LeBron James and Chris Bosh: The Ugly, Selfish Side of Sports, Part Two

Nathan ColeCorrespondent IAugust 22, 2010

NEW YORK CITY, NY - AUGUST 12:  (L-R) Dwyane Wade, Carmelo Anthony, Amar'e Stoudemire and LeBron James look on during the World Basketball Festival USAB Showcase at Radio City Music Hall on August 12, 2010 in New York City.  (Photo by Chris Trotman/Getty Images for Nike)
Chris Trotman/Getty Images

The Cleveland fans waited with hushed expectations, ready to burst out in joy as their hero announced that he would be returning to bring glory to their city.  He couldn't possibly announce a one-hour television decision special on ESPN only to snub the city that was basically his hometown.  Could he?

When LeBron James proclaimed he would be "bringing his talents to South Beach" live on the ESPN special, he reached a new level of narcissism that is unfortunately all too common in the world of professional sports.  Self-absorption, enormous contracts, and even delusional behaviour is nothing new in sports, so it shouldn't have been unexpected that James would seek this level of publicity with his signing. 

Nonetheless, it was disappointing.

As a player that some were touting as the heir to the Michael Jordan throne; James seemed to take the easy way out on building a legacy for himself.  Instead of sticking with his own team, the Cleveland Cavaliers, he joined Dwyane Wade's Miami Heat.  This in effect makes him a complimentary player to Wade, rather than the leader of his own team.

Also, with Wade bringing Chris Bosh and James to Miami, he succeeded where the others failed.  He was able to improve his team, while maintaining loyalty to his chosen franchise, while James and Bosh abandoned their former teams for greener pastures.

Some would argue on the positive side that he took less money to play in Miami, but with that you have to consider that there is no income tax in Florida.  LeBron also accumulates the obvious increased marketing and sponsorship benefits of the bigger market, automatically earning more in the move.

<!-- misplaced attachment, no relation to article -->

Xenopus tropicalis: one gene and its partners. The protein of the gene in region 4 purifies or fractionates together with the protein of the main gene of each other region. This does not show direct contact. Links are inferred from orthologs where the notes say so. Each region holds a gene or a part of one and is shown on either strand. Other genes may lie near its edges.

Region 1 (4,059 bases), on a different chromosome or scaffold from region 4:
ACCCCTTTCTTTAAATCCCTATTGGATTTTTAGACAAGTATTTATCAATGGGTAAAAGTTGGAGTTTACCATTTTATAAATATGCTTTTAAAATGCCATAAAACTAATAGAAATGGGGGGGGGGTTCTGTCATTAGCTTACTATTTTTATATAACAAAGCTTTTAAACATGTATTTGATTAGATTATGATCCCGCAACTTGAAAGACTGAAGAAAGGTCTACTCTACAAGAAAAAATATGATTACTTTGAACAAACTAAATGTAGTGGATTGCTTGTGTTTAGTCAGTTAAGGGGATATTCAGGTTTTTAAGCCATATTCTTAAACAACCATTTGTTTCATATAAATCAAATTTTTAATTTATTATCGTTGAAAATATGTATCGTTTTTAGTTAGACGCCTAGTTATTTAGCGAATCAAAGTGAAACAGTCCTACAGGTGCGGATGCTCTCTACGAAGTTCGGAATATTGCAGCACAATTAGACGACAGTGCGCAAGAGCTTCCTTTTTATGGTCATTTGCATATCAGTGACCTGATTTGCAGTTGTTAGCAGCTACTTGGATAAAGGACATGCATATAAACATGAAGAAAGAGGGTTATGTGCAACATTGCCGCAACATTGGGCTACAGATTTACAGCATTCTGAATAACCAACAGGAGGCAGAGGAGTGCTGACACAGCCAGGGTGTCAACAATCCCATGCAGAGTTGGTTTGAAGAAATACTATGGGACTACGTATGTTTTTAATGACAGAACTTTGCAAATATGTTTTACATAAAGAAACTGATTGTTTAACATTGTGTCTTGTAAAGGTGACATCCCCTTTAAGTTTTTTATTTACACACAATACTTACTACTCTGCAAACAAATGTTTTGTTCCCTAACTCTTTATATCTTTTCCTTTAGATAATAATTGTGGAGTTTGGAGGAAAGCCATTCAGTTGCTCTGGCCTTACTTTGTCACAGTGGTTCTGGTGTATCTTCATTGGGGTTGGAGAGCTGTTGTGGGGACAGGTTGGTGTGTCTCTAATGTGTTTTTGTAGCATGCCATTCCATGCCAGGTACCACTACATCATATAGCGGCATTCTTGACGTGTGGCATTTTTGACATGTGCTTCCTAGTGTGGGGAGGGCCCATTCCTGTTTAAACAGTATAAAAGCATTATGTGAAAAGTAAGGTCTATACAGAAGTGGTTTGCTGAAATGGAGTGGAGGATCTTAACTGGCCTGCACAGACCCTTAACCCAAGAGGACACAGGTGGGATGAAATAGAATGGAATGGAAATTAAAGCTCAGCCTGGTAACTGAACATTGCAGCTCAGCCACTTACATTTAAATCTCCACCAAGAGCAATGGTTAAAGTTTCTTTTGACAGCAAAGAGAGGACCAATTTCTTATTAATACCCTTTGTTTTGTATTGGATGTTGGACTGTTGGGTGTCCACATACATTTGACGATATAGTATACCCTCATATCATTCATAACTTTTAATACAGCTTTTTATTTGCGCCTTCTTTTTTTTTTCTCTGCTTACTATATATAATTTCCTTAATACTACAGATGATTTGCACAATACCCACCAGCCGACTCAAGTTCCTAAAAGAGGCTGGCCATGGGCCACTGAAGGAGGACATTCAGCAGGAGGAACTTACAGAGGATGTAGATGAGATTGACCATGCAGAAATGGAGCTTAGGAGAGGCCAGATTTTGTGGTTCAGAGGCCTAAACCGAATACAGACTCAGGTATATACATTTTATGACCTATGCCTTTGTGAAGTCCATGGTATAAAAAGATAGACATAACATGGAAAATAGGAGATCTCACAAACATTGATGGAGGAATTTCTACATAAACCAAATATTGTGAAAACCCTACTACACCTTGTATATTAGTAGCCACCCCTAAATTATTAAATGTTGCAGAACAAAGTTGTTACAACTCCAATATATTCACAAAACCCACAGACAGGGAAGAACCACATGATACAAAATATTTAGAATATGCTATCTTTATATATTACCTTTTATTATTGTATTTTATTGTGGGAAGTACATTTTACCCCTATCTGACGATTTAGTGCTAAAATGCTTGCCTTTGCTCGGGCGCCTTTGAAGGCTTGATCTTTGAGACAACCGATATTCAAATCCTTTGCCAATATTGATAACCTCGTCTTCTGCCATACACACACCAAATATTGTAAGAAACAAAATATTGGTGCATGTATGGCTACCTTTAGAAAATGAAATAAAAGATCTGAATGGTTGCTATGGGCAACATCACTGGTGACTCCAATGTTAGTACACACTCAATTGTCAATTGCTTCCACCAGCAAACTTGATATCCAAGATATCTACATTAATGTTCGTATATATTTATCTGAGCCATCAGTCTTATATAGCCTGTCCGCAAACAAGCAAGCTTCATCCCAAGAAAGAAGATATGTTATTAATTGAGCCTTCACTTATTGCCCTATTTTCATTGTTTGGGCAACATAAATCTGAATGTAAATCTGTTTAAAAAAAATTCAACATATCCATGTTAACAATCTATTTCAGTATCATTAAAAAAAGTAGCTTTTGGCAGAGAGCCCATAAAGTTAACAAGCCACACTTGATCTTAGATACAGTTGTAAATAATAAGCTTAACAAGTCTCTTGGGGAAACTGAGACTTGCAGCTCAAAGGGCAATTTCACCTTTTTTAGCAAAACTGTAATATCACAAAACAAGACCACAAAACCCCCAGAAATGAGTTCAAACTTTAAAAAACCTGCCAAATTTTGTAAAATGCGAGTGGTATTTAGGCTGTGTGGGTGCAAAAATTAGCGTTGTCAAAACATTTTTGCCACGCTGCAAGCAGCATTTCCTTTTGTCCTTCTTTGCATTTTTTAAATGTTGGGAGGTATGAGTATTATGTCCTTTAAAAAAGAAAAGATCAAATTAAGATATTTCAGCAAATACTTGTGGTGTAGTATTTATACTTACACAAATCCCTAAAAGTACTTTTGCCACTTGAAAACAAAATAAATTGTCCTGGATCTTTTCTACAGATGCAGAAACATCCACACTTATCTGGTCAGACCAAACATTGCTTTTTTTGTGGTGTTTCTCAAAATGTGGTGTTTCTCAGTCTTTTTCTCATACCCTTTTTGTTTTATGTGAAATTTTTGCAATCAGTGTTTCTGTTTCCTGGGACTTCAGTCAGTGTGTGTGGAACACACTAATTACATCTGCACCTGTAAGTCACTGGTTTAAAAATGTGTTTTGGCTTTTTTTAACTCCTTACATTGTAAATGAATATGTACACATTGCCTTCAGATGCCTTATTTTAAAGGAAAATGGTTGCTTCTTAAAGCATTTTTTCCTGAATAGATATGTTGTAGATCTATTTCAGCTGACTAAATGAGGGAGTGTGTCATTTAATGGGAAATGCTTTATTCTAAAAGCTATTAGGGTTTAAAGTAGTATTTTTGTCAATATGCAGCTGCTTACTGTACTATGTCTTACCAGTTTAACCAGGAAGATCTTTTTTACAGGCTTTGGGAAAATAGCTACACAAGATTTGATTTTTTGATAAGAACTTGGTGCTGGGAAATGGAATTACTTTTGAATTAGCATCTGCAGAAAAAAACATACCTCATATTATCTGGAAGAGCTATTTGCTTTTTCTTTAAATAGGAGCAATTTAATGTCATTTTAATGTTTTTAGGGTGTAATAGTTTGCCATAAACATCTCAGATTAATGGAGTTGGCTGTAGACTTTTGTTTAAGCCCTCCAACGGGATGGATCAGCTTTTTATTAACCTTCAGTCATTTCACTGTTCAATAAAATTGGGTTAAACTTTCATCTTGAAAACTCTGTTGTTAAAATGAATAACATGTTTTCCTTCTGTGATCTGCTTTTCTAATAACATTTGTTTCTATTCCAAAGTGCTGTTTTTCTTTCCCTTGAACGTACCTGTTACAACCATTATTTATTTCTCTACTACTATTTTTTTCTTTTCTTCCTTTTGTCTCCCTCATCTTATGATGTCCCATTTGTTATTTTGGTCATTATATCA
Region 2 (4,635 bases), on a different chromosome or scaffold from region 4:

James, of course, isn’t the only one who has jumped on these increased opportunities.  Bosh made the best of the chances he had in Toronto, but it is apparent that he is enjoying the increased celebrity that is afforded to sports stars in the United States.

From ringing the opening bell at the stock exchange to appearing on a wide variety of talk shows, Bosh has increased his visibility as a sports celebrity in enormous amounts.

Of course, in terms of overall sins, James and Bosh haven’t really done anything wrong.

Their main fault in all of this was some ill-advised marketing moves that caused their popularity to plummet.

James was interviewed in the September issue of GQ by J.R. Moehringer, and it is apparent that James’ main problem is his isolation as a person from public perception.

This is Moehringer on the biggest story now heading into the NBA season.

"I think it's LeBron being booed wherever he goes. This is not just a Cleveland problem. This is a guy who had a Tiger Woods-esque fall from grace, even though he didn't really commit any sins—cardinal or venal or otherwise. His sin was that he made a marketing gaffe. He presented himself in an unflattering light. That's not much of a sin on the scale of public sins. And yet he's become a villain. I don't think we've had anything like this in sports history. We haven't had a beloved sports icon become a villain for something so aesthetic. He's despised, absolutely despised, because of a TV special. He didn't cheat on his wife, he didn't drive drunk, he didn't take drugs, he didn't test positive for PEDs, and almost overnight he went from being a loved guy to being hated. That day-in-day-out condemnation is the story.”

The way in which James handled things suggests a narcissism that is commonly found in celebrity culture and is often due in part to being surrounded by handlers. So many, in fact, that they have no real way of connecting with people who do not have their lives invested in them.

This causes a problem when that person becomes self-absorbed to the point that they don’t realize how their actions affect other people, and will go to great lengths to describe why each decision and action is important for them.

James demonstrates this quite well in both the decision special and in his interview with GQ, when he references himself in the third person.

“Maybe the ones burning my jersey were never LeBron fans anyway.”

It is difficult to have time for self-reflection when you are never alone.


This is the second part of an ongoing look at the selfish and the un-selfish in the world of sports.  The first part focused on Ilya Kovalchuk and his contract drama this offseason.